By Max O'Connell | Indiewire March 27, 2014 at 1:23PM
When most people think of movie piracy, they think of entitled suburbanites who don't want to cough up 10 bucks to go to the movies. But what of a country where access to art house or classic films is limited? The new short documentary from Vice's Motherboard site, "Bootleg Cinema Paradiso," puts a spotlight on a place where movie piracy isn't just widespread, but possibly essential to encouraging cinephilia.
The short follows bootleg distributor Santos Demonios and his friend, El Chino, who runs a bootleg DVD store in a Lima shopping mall. The two speak of the unavailability of independent films in Peru, not to mention the slow internet speeds that make Instant Viewing on Netflix more trouble than it's worth. Chino and Demonios give people in Peru (and other South American countries, as many people travel just to buy bootlegs) a chance to brush up on Godard, Truffaut, Hitchcock, and modern art house hits like "The Act of Killing" and "Blue Is the Warmest Color." The store has become so popular that noted directors, including Apichatpong Weerasethakul, have dropped by.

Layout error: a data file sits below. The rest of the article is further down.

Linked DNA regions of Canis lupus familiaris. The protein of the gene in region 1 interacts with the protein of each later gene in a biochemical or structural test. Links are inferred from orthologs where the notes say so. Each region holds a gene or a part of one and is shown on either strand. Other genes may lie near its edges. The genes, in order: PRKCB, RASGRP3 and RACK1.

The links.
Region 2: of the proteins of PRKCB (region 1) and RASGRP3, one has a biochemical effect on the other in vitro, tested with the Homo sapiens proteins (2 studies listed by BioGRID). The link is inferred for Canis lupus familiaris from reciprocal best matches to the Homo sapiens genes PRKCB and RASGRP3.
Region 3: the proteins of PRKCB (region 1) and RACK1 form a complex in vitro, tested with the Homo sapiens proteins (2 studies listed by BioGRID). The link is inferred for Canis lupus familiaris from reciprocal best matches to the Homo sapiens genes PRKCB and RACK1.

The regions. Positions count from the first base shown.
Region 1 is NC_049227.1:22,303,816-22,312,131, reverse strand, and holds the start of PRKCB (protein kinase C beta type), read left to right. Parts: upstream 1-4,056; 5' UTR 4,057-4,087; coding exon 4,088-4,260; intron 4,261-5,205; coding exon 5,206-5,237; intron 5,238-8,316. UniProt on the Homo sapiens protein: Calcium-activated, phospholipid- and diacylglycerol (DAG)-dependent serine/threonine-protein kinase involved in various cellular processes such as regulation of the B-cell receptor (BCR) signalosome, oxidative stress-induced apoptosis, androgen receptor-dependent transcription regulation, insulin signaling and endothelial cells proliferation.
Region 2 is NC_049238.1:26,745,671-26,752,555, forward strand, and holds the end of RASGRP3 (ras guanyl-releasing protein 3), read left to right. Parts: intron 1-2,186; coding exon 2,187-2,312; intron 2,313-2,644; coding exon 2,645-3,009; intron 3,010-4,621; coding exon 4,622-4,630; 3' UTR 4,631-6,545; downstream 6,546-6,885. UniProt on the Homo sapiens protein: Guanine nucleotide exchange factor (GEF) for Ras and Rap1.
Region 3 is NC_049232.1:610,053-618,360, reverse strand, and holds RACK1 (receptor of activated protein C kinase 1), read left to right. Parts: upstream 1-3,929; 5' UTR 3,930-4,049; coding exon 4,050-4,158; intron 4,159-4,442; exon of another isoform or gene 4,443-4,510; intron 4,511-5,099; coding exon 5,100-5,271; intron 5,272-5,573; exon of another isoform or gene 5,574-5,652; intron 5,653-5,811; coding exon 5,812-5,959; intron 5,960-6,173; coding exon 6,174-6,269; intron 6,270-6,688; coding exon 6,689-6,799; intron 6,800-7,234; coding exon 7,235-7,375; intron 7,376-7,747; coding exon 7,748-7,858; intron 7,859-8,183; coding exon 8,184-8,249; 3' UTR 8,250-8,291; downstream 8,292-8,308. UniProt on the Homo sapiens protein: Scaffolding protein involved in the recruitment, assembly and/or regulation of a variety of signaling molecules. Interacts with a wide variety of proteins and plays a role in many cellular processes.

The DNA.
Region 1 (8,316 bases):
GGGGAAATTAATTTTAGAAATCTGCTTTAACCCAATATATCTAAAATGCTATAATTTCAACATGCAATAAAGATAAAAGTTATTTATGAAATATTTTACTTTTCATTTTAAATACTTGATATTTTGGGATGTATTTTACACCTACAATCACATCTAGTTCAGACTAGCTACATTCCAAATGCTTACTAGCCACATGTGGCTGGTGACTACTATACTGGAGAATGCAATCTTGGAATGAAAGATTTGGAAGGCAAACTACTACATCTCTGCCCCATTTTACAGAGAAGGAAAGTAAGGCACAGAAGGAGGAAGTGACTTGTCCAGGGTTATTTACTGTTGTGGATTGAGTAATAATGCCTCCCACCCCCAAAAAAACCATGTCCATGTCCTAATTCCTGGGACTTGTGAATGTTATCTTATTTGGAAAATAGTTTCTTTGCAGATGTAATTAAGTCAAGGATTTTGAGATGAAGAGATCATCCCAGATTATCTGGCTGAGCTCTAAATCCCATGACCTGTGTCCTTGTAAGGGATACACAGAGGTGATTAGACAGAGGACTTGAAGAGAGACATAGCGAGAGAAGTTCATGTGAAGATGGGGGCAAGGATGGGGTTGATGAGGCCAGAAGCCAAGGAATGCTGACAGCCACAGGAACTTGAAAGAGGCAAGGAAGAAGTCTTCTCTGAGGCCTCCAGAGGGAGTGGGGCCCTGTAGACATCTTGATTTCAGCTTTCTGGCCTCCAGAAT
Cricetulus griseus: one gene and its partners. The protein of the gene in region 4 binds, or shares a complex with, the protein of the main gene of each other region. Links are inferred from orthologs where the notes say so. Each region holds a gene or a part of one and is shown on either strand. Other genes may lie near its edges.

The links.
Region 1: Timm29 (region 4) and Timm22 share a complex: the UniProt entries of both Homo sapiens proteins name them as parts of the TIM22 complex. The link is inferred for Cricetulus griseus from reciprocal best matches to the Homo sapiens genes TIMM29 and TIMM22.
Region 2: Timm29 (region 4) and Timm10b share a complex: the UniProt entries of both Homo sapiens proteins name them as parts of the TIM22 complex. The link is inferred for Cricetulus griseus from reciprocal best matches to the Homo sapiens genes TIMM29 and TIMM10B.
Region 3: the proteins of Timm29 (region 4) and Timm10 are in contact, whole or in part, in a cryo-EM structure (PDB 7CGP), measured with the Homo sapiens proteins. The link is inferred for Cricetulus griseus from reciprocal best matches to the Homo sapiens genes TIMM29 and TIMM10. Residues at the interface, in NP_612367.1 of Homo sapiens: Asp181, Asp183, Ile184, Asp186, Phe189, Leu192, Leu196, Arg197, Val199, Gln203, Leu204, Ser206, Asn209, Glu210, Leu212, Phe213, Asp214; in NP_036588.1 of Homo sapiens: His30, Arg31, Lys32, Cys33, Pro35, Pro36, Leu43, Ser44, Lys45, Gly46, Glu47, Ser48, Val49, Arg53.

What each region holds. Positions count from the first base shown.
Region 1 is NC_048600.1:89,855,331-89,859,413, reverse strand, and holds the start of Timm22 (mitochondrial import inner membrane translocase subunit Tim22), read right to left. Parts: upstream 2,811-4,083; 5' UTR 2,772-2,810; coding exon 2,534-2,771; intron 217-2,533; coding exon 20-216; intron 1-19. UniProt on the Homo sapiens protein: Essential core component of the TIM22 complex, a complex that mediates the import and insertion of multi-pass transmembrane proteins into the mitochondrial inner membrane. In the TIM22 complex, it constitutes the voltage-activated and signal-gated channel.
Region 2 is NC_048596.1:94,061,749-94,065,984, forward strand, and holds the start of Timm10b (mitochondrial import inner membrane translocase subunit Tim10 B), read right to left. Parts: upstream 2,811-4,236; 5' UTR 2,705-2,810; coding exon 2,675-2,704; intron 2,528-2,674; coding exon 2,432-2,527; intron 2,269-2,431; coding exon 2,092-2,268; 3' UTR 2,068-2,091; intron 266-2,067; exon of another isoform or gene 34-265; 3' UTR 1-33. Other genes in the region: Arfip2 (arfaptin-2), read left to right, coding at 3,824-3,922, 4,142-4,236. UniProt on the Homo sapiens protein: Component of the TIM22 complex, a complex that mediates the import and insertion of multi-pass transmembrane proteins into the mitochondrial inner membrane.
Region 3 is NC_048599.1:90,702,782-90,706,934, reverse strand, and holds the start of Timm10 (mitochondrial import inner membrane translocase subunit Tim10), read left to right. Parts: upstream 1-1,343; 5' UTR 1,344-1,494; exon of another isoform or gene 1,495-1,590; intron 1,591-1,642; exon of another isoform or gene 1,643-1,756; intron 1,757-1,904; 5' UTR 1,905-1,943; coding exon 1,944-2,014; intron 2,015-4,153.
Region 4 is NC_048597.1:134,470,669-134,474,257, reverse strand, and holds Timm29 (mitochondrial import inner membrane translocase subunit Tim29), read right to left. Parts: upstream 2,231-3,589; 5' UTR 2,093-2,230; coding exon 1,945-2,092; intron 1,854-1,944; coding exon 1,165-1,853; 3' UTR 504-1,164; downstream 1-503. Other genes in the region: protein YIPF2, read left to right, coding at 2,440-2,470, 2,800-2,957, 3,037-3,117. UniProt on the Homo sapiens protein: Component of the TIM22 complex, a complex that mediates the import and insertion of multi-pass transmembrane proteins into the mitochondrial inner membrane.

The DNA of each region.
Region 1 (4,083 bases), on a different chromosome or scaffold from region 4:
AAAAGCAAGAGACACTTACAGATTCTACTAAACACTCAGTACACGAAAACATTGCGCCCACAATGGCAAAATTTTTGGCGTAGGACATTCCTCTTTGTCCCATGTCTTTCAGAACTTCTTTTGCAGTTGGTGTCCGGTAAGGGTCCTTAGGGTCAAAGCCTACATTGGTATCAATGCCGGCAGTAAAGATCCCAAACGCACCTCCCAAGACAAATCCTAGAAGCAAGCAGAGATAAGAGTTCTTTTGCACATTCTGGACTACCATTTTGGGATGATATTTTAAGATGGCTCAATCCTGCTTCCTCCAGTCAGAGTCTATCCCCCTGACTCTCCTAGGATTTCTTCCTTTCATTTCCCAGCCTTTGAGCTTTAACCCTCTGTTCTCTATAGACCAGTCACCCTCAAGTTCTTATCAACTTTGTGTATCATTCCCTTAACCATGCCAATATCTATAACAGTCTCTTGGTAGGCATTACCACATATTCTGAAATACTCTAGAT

Demonios says that his work is a way to spread knowledge and culture among people who might not otherwise be able to access or afford it, citing his own trouble as a collector before he started bootlegging. It's a statement that calls into question whether or not the truth about piracy is as black-and-white as some might think – and one that calls to mind an argument from a few years ago regarding piracy in countries where films with prohibited subject matter are banned. Food for thought, but at any rate, watch the film below.